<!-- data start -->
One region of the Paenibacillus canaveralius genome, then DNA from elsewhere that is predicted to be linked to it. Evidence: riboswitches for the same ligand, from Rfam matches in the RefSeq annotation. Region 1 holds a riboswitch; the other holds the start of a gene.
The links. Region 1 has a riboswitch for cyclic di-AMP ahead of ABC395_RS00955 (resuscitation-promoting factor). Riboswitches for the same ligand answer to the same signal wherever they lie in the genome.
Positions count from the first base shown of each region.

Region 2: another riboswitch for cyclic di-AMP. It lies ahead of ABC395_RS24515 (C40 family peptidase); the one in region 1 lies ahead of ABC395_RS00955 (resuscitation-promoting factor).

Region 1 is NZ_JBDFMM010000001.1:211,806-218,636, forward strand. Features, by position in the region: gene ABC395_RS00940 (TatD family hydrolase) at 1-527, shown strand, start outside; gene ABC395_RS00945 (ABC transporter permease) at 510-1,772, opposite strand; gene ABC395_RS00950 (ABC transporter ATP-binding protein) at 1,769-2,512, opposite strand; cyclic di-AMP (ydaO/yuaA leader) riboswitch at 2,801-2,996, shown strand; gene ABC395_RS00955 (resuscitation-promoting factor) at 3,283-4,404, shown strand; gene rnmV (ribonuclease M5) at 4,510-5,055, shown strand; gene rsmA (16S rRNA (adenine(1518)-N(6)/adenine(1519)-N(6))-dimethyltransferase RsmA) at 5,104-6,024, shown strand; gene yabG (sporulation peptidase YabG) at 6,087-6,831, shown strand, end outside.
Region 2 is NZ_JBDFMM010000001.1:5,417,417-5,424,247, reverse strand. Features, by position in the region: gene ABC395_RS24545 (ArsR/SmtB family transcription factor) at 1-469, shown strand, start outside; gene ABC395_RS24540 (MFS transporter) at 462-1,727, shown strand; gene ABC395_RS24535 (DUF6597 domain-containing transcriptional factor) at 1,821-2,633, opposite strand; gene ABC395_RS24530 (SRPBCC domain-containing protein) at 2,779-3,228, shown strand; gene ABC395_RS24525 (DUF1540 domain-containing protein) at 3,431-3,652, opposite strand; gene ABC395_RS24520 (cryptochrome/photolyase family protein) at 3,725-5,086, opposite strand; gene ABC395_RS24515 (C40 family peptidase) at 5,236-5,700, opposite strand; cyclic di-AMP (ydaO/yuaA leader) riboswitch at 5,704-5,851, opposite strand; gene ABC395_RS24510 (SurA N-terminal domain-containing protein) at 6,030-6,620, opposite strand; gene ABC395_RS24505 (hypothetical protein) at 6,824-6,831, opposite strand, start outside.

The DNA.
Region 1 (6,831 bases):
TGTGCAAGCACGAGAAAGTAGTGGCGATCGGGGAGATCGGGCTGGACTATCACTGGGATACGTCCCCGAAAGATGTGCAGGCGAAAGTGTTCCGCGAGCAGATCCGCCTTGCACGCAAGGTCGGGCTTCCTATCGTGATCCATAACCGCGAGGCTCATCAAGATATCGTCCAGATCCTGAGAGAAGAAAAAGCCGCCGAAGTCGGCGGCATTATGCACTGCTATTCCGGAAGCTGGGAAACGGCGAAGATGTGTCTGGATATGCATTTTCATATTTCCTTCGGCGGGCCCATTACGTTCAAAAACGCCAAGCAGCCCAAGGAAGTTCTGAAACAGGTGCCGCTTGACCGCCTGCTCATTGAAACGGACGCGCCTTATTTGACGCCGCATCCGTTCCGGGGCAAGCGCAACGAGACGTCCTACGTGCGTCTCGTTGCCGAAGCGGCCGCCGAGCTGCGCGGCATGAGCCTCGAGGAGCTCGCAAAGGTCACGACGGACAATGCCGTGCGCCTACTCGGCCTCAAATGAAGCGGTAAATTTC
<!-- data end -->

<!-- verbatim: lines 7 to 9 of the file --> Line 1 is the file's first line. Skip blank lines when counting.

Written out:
The DNA.
Region 1 (6,831 bases):
TGTGCAAGCACGAGAAAGTAGTGGCGATCGGGGAGATCGGGCTGGACTATCACTGGGATACGTCCCCGAAAGATGTGCAGGCGAAAGTGTTCCGCGAGCAGATCCGCCTTGCACGCAAGGTCGGGCTTCCTATCGTGATCCATAACCGCGAGGCTCATCAAGATATCGTCCAGATCCTGAGAGAAGAAAAAGCCGCCGAAGTCGGCGGCATTATGCACTGCTATTCCGGAAGCTGGGAAACGGCGAAGATGTGTCTGGATATGCATTTTCATATTTCCTTCGGCGGGCCCATTACGTTCAAAAACGCCAAGCAGCCCAAGGAAGTTCTGAAACAGGTGCCGCTTGACCGCCTGCTCATTGAAACGGACGCGCCTTATTTGACGCCGCATCCGTTCCGGGGCAAGCGCAACGAGACGTCCTACGTGCGTCTCGTTGCCGAAGCGGCCGCCGAGCTGCGCGGCATGAGCCTCGAGGAGCTCGCAAAGGTCACGACGGACAATGCCGTGCGCCTACTCGGCCTCAAATGAAGCGGTAAATTTC